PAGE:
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LavaCon 2011: Why I left my CMS! and how I did it
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LavaCon 2011: Why I left my CMS! and how I did it


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Find out why—and how—an experienced software documentation group walked away from a fabulously successful, stable, and well-automated CMS implementation. Two forces drove us off this cliff: our shop’s …

Find out why—and how—an experienced software documentation group walked away from a fabulously successful, stable, and well-automated CMS implementation. Two forces drove us off this cliff: our shop’s moves [1] to Agile development, and [2] to .NET-based web technology. The switch to Agile broke open our authoring silo and our department, and the switch to new web technology required documentation we couldn’t source in our CMS. Doc-To-Help made it possible to unify all of the new documentation with the legacy content in Agile-friendly ways, but first we had to extract that content. Getting into a CMS from well-styled content is easy, but find out what it takes to get your content out again for management in a new system.

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  • Requirement SpecificationsFunctional SpecificationsDesign Specifications
  • “No one expects the Spanish Inquisition!!”
  • “If you author in the right sub-book, I can make all the outputs work.”
  • Having gotten our content out of the CMS and unraveled reuse, easy to import to whatever’s next
  • Transcript

    • 1. Why I left my CMS! …and how I did itLavaCon ConferenceNovember 16, 2011 Mary Connor
    • 2. Presenter Mary Connor  Documentation Architect, Advanced Solutions International   (will post write-up)
    • 3. Why Agile? Survival: Waterfall was drowning us. Literally.
    • 4. Which flavor of “Agile”?  bullpens, no phones  Team = PO, SM, 3 dev, 2 QA, 1 BA, 1 TW  2-week sprints: planning, product backlog, capacity, acceptance criteria  SCRUM stand-ups  Review, retrospective
    • 5. How do we collaborate? Ventrilo and Skype Mitel, video conferencing Yahoo IM and Google Wave Campfire, for team discussion Drupal: blogs, wikis, and forums BBFlashback videos Cacoo, for collaborative diagrams
    • 6. How does Agile affect docs? Full pigs (committed to teams) No lagging! Docs are part of Definition of Done; incomplete doc tasks block the team Continuous, automated builds Integration and review limited to final regression sprints
    • 7. So, why give up our CMS? People reasons Process reasons Tool reasons
    • 8. People Reasons House Rule: cross-functional generalists  All are “Product Developers”  Everyone can and should write Info Dev lost half its writers No new writer hires likely (ever?)
    • 9. Process Reasons New authoring outside of CMS! 1. Web part docs 2. Web services (API) docs Goals unmet by AuthorIT  Continuous Integration builds  All source files in Visual Studio
    • 10. Tool Reasons AuthorIT licensing Ease of use Forced migration looming (v4 > v5)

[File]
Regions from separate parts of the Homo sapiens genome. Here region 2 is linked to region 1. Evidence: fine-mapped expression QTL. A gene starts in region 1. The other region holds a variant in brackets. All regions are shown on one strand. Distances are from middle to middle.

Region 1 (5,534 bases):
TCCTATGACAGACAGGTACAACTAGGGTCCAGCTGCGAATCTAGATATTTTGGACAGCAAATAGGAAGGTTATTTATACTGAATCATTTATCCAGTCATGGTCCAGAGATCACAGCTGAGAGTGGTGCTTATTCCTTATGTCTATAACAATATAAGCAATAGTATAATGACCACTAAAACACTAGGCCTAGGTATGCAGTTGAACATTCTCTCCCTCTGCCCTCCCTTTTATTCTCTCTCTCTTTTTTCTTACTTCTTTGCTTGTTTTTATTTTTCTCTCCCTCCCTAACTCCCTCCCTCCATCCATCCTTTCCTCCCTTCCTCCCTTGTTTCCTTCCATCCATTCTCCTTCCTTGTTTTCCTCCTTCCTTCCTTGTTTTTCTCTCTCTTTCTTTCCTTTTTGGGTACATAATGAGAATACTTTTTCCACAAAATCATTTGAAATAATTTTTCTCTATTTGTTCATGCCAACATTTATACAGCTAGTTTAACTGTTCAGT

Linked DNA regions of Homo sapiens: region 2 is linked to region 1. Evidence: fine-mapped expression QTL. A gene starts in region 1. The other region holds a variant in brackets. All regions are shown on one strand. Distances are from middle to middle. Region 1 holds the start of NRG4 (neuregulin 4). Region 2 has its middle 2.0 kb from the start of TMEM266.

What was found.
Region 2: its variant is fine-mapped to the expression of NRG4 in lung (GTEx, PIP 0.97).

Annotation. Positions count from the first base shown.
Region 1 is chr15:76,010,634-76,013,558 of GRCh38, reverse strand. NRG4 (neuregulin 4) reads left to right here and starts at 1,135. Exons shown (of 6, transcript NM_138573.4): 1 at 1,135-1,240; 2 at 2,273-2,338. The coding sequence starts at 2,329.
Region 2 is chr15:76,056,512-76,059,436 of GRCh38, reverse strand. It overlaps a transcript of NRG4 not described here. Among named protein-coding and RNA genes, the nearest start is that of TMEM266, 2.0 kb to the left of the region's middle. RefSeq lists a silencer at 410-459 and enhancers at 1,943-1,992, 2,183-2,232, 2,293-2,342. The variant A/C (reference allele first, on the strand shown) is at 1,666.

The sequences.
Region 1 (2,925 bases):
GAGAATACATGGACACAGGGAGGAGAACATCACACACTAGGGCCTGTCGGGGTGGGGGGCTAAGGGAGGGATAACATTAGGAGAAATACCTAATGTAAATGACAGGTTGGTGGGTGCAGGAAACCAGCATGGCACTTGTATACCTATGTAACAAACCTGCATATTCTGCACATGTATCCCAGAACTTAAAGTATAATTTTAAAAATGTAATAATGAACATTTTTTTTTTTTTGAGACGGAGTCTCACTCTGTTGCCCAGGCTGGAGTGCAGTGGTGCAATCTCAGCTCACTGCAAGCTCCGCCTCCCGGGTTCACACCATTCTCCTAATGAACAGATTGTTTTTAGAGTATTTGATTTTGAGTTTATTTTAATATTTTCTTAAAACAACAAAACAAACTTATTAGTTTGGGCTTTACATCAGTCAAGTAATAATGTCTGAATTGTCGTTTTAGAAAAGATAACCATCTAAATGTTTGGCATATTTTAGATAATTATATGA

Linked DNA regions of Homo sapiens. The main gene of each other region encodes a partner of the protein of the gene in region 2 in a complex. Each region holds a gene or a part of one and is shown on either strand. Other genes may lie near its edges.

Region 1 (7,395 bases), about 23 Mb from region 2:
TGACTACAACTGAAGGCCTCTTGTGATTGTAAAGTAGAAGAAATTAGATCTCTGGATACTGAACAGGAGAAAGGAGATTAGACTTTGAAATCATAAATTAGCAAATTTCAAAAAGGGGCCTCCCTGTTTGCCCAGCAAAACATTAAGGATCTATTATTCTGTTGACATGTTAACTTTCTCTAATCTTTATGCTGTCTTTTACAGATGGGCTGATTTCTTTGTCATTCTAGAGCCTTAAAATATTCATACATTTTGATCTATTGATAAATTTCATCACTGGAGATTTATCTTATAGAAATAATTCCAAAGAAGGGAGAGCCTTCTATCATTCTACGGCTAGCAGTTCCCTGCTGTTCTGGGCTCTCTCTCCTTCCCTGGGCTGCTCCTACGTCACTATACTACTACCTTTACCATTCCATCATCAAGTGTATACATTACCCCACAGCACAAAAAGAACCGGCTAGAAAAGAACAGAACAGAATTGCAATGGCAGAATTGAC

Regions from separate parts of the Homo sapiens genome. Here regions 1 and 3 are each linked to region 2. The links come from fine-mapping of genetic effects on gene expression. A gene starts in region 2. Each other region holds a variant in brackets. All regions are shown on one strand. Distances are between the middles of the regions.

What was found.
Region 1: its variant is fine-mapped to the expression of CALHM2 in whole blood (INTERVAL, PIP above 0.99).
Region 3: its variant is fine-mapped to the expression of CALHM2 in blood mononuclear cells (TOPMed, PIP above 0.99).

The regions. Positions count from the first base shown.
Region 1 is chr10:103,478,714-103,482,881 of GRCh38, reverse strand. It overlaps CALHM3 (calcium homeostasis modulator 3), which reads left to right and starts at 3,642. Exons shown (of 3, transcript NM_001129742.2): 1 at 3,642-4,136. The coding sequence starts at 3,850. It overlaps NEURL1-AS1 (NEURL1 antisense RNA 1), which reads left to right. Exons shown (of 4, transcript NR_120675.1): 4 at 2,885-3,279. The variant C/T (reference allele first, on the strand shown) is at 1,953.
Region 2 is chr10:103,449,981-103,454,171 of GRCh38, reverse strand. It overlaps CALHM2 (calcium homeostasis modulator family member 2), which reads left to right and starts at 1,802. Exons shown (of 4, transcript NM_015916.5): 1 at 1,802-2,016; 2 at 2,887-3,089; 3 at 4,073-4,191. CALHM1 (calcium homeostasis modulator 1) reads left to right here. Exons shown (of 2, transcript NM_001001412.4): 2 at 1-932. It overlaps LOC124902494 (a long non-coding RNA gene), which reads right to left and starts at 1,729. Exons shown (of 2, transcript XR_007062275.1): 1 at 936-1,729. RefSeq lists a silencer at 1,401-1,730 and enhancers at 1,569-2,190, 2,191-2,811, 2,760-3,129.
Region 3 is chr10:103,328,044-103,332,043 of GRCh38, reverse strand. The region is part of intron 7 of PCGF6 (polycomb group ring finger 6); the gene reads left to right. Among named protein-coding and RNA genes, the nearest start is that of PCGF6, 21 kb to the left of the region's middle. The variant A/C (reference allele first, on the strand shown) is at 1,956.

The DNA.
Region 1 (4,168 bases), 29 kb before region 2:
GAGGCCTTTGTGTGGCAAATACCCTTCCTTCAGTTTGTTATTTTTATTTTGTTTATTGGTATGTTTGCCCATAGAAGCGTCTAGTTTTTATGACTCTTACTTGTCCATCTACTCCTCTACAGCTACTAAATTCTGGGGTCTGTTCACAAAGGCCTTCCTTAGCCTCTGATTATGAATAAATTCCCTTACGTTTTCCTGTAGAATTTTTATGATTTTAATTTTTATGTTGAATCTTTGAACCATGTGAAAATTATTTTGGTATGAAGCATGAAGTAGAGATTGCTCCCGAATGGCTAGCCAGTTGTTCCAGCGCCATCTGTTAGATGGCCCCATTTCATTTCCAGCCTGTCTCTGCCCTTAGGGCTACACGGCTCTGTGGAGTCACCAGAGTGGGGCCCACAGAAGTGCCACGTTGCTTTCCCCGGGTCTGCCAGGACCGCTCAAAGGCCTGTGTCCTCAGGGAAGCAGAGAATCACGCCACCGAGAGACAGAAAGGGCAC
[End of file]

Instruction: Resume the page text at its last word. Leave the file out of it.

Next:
• 11. Why not go straight to wiki? Confluence  Costs, complexity, scale  Conflict: IE/Win (ASPX) vs. Java Mediawiki  Can’t publish required outputs  Can’t secure content and access Drupal (as wiki)  Huge migration, v4 to v7  Need coder for complex reqs
    • 12. Why Doc-To-Help? Single-sourcing across targets and sources: HTML, XHTML, DOCX One strategy for user and API docs Team features: integration with TFS, SharePoint; familiar, easy editors Command-line builds, build scheduler Able to handle ASI’s immense builds Affordability
    • 13. Ready for heresy?
    • 14. Our earlier crisis, B.C. Pre-CMS, Word-based source Doc and Training diverging horribly President’s command: Thou shalt merge Documentation and Training depts Goal: Single-source across silos
    • 15. Turned to Instructional Design Tried topic-based writing  poor results  lacking clear context and audience Studying instructional design, found Reusable Learning Objects (RLO)  Rather than topic-based content, do objective-based content unit  Goal: reuse unit across courses, platforms
    • 16. Our “learning object” content unit Learning unit, for specific user type 1. Objectives * 2. Feature at-a-glance $ 3. Concepts 4. Processes, procedures 5. Reference + 6. Hands-on exercises * • * training only • $ share with marketing • + documentation only
    • 17. Just enough granularity: Score! In CMS, sub-book = RLO Arrange into publishing books, for reuse needs Sub-book embodies our metadata: • Audience • License level • Purpose (e.g., marketing) • Target (e.g., manual only) • Subject
    • 18. You heard me: Don„t reuse topics! Migrating to CMS, I outlawed “topic- based authoring” in favor of “sub-books” (RLOs) Rule 1: Reuse books across the library, but avoid reusing topics across books Rule 2: If you must, flag those reused topics (asterisk in topic description) to warn others
    • 19. Migrating from a CCMS1. Unraveled reuse so each object exports only once (single-sourcing)2. Exposed hidden notes/history3. Optimized templates for D2H import4. Macros to post-process5. Automated migration so we could iterate
    • 20. Our Doc-To-Help Configuration D2H installed on test + build machines Source editable on any TFS machine, by every Agile team member D2H builds from TFS working directory D2H builds from DOCX + HTML source One project generates all targets across all products (shared content)
    • 21. Our new Helpsite
    • 22. Changes brewing Strong demand for community-based documentation & multimedia Continuous Delivery changing everything (again!) Writers » bloggers and editors, forum managers? Start localizing
    • 23. Questions